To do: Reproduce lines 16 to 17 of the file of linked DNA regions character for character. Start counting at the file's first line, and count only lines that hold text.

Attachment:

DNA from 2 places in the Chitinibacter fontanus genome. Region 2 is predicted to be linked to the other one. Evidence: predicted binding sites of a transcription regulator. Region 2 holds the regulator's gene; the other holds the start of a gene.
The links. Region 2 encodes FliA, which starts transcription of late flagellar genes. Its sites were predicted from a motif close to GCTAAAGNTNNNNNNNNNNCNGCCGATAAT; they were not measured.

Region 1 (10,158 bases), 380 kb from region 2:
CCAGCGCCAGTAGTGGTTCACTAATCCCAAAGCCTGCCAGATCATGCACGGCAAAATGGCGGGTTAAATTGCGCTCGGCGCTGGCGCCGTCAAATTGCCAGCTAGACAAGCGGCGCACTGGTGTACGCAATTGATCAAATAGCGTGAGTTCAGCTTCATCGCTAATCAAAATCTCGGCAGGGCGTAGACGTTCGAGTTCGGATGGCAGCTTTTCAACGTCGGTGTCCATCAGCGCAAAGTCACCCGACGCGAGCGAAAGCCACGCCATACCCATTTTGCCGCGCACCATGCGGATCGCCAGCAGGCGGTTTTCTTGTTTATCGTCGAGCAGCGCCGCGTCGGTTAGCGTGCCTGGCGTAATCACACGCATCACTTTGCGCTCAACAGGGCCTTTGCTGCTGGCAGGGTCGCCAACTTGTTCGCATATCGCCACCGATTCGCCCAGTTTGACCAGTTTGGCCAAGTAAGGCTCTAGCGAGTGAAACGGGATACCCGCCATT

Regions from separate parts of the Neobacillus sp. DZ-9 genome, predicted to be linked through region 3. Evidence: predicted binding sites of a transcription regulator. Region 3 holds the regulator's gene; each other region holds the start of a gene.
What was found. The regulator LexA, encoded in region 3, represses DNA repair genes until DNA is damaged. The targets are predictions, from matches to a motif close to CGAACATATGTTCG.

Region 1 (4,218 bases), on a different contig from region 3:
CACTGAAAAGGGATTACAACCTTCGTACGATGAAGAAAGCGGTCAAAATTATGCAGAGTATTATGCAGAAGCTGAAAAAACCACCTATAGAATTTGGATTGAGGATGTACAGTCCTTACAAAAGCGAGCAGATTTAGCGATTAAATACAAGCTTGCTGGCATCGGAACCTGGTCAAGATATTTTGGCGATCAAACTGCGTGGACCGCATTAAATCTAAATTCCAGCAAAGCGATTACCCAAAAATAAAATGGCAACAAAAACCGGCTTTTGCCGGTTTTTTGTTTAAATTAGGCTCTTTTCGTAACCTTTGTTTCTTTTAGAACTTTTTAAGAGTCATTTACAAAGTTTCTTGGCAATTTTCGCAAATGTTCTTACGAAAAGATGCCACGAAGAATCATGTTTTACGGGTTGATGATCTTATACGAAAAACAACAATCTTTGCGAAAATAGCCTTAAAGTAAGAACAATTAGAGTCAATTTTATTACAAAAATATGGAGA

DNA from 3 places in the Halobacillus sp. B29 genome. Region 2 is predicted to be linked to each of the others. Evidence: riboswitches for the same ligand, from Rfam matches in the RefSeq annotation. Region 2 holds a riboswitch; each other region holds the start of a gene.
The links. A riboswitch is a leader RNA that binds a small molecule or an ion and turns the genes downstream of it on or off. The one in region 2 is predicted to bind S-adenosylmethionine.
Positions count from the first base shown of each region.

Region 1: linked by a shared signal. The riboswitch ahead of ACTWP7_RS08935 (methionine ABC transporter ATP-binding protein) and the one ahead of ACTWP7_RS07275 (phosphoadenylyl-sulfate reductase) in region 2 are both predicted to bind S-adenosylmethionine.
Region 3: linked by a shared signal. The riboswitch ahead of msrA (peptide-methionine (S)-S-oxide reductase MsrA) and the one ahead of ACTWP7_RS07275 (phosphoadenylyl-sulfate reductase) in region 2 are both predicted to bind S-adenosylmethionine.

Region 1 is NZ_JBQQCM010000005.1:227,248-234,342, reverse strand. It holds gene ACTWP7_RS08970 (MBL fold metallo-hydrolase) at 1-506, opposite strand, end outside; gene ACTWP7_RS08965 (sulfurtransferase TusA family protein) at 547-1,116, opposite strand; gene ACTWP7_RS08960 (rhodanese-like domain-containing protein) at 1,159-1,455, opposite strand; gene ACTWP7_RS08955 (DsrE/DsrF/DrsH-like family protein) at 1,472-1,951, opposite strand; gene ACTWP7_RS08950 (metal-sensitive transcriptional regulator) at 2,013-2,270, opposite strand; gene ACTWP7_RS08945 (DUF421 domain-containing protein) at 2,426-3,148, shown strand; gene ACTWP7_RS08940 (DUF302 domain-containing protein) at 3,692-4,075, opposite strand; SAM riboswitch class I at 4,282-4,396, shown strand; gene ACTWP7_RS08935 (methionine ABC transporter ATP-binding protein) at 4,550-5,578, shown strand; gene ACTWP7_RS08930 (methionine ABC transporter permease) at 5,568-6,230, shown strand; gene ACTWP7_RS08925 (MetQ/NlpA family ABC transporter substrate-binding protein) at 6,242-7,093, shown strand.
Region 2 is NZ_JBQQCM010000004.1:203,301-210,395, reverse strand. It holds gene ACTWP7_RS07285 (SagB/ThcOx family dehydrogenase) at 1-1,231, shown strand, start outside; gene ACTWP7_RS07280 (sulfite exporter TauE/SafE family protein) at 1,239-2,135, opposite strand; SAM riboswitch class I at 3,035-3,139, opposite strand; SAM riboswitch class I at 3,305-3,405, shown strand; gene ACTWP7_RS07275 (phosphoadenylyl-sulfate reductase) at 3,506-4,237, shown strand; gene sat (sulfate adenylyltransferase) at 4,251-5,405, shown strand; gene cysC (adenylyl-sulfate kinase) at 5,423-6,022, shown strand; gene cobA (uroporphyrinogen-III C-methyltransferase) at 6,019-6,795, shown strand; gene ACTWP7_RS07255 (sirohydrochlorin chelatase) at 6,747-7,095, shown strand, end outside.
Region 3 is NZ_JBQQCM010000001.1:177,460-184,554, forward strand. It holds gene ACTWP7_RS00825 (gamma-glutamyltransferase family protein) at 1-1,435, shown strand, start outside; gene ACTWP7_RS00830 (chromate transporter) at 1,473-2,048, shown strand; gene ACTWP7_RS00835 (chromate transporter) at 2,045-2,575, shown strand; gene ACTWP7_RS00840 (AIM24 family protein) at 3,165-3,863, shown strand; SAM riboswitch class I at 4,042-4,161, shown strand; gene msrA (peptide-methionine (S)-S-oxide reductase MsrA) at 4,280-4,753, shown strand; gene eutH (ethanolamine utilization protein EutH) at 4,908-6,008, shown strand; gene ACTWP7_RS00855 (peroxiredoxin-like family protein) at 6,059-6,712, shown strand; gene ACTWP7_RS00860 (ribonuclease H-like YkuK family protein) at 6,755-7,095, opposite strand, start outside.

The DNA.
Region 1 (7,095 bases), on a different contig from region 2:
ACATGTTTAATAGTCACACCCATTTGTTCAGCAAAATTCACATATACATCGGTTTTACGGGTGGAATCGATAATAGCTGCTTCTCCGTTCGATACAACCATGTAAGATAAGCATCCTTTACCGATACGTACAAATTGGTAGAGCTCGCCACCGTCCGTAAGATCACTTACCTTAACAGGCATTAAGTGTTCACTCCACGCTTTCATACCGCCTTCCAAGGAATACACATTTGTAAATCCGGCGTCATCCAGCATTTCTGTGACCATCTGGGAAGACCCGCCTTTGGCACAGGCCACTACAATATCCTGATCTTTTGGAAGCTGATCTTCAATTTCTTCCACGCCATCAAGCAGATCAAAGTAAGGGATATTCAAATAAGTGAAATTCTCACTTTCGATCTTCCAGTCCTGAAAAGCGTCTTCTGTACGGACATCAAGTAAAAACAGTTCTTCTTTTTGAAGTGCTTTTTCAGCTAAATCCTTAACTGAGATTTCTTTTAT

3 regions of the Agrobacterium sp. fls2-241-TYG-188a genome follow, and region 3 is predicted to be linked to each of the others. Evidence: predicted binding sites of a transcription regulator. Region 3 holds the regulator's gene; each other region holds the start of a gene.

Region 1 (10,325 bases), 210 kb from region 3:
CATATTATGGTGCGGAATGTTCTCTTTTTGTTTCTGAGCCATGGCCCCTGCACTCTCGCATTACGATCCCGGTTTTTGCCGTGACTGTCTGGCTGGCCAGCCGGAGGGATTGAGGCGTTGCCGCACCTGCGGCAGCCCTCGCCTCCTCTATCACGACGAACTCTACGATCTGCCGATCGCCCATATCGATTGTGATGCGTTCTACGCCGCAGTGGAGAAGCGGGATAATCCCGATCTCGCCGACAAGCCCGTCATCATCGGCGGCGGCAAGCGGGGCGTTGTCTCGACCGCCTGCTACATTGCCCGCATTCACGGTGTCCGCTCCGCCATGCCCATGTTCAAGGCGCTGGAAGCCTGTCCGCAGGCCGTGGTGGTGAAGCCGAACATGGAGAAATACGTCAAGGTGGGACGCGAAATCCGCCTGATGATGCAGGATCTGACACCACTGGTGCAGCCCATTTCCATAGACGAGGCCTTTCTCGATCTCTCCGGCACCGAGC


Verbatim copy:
Region 3 is NZ_JBQQCM010000001.1:177,460-184,554, forward strand. It holds gene ACTWP7_RS00825 (gamma-glutamyltransferase family protein) at 1-1,435, shown strand, start outside; gene ACTWP7_RS00830 (chromate transporter) at 1,473-2,048, shown strand; gene ACTWP7_RS00835 (chromate transporter) at 2,045-2,575, shown strand; gene ACTWP7_RS00840 (AIM24 family protein) at 3,165-3,863, shown strand; SAM riboswitch class I at 4,042-4,161, shown strand; gene msrA (peptide-methionine (S)-S-oxide reductase MsrA) at 4,280-4,753, shown strand; gene eutH (ethanolamine utilization protein EutH) at 4,908-6,008, shown strand; gene ACTWP7_RS00855 (peroxiredoxin-like family protein) at 6,059-6,712, shown strand; gene ACTWP7_RS00860 (ribonuclease H-like YkuK family protein) at 6,755-7,095, opposite strand, start outside.

The DNA.